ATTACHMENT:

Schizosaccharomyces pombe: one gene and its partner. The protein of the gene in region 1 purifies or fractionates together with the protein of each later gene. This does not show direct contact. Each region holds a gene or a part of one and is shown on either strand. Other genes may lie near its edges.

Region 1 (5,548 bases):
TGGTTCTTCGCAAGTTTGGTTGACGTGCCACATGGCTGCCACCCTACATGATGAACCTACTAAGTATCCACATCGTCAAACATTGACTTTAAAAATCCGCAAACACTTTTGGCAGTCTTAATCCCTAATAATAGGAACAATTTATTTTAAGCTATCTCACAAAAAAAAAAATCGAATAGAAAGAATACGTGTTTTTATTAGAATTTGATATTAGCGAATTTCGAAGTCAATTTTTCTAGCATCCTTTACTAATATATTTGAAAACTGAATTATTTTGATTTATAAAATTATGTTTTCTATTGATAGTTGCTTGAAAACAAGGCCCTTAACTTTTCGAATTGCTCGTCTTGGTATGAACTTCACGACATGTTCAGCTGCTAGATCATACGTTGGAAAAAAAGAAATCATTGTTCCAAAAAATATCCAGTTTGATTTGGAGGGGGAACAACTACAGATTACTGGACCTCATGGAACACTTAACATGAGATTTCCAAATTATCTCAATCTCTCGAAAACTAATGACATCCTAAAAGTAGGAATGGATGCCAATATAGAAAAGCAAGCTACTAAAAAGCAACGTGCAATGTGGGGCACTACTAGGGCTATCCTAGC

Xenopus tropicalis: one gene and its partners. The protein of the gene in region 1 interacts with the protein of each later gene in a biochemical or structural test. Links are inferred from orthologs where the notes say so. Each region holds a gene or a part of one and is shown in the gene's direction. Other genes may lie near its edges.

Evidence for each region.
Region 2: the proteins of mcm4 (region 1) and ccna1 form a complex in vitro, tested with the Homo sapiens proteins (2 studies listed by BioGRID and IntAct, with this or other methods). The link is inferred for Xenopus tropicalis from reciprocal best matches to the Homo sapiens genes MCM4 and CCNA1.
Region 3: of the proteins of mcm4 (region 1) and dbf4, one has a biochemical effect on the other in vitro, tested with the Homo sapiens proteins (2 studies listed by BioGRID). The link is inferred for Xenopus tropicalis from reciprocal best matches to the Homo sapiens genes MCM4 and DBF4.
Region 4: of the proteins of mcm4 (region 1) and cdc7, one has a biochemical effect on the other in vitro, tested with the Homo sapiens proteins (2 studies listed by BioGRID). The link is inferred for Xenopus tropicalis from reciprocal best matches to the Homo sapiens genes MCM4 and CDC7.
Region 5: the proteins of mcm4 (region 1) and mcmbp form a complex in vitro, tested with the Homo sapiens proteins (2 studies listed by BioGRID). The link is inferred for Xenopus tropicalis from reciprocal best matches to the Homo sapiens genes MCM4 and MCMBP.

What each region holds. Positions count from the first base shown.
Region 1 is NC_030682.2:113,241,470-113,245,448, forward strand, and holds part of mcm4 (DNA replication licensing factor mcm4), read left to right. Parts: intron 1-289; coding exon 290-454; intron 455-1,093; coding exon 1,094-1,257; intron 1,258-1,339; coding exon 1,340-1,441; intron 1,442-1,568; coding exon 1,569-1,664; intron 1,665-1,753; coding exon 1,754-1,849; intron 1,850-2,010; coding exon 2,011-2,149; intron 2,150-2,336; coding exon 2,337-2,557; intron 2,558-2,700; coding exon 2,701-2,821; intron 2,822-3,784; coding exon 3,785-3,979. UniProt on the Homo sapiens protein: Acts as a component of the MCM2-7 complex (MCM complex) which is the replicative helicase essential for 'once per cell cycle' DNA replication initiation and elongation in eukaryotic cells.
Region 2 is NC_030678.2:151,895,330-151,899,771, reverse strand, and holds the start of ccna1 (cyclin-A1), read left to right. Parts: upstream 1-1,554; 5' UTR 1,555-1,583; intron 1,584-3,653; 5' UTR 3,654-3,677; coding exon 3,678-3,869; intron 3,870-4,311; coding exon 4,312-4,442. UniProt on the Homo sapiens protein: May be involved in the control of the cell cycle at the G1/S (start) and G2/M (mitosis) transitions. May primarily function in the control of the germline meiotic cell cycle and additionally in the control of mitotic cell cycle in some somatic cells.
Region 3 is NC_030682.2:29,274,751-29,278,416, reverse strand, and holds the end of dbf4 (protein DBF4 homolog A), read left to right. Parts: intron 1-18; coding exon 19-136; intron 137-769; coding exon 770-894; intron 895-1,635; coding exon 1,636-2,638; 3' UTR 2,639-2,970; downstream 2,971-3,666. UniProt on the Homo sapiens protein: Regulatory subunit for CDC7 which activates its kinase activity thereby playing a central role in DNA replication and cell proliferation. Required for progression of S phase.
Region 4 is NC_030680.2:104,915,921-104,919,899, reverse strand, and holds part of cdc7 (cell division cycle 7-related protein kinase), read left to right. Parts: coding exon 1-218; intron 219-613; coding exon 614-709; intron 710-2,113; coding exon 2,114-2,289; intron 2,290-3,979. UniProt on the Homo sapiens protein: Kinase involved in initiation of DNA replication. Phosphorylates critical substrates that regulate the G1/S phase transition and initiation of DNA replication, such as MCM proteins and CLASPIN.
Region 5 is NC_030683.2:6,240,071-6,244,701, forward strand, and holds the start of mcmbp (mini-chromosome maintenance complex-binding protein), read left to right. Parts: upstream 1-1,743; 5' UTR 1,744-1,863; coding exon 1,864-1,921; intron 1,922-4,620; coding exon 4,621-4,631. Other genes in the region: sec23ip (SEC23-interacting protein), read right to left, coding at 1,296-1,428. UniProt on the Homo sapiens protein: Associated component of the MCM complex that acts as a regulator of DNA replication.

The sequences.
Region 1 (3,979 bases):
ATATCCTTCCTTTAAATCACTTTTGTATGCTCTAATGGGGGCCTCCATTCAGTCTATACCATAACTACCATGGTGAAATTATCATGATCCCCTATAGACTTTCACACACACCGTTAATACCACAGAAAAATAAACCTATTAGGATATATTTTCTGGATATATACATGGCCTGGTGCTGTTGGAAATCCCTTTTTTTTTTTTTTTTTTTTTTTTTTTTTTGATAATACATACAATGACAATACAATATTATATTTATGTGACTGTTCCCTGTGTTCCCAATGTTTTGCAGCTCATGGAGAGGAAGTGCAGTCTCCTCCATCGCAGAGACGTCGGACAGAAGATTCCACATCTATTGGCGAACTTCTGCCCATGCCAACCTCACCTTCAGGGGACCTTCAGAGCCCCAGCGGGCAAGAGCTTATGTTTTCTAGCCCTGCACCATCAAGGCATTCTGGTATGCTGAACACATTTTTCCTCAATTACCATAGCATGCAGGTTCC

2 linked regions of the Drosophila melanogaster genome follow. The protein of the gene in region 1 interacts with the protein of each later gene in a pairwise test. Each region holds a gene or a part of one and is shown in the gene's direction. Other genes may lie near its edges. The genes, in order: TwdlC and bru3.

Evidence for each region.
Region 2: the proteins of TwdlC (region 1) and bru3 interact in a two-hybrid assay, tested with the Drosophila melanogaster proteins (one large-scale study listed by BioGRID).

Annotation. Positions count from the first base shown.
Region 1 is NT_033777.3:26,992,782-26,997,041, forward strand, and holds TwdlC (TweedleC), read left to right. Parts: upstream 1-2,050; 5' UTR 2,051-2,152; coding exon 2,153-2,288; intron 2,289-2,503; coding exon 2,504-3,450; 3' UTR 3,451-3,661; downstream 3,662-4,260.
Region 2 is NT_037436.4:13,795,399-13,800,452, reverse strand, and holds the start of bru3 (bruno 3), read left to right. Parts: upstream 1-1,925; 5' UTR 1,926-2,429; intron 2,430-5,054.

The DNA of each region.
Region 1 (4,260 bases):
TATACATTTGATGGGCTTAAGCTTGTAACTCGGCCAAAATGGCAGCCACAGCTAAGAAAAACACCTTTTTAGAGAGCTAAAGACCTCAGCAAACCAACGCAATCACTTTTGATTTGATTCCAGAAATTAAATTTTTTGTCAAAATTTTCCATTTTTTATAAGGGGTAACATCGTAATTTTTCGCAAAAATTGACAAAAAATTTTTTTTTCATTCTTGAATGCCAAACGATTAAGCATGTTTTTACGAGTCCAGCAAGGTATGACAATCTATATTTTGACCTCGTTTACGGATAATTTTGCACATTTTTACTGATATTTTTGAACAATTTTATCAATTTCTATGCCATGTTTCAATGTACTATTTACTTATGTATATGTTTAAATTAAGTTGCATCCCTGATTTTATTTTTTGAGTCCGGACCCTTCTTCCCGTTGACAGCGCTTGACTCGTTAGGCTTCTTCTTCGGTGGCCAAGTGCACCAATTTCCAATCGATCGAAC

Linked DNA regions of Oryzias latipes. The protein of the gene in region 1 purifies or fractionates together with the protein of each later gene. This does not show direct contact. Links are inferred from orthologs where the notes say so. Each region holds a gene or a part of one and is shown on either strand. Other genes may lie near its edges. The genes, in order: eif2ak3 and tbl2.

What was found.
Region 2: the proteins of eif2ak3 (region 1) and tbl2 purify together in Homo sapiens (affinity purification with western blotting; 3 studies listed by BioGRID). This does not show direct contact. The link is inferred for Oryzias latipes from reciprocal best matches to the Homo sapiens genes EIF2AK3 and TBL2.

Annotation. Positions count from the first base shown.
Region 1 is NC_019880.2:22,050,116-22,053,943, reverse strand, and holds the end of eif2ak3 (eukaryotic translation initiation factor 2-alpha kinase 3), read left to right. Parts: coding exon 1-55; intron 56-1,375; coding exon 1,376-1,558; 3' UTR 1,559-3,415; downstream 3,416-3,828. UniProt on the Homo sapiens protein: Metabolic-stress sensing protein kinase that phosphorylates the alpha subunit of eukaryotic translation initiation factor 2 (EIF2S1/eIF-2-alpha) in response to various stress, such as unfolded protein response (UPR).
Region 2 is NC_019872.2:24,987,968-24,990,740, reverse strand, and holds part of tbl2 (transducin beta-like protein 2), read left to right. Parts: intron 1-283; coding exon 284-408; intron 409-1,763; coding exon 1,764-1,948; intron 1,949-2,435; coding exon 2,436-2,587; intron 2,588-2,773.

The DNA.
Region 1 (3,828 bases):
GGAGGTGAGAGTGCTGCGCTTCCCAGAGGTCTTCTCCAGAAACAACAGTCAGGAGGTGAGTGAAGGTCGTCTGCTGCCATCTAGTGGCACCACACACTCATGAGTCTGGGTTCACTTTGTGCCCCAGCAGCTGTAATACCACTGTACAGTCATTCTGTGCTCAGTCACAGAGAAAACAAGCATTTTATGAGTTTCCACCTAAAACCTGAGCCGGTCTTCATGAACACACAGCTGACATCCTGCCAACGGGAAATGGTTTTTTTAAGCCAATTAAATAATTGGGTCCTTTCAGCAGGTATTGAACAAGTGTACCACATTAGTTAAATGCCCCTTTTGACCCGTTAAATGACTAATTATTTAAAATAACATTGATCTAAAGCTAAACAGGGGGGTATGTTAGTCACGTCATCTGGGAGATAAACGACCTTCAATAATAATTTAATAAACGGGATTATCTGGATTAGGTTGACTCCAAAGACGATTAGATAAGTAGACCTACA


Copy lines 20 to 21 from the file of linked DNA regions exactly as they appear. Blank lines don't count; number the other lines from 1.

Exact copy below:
Evidence for each region.
Region 2: the proteins of TwdlC (region 1) and bru3 interact in a two-hybrid assay, tested with the Drosophila melanogaster proteins (one large-scale study listed by BioGRID).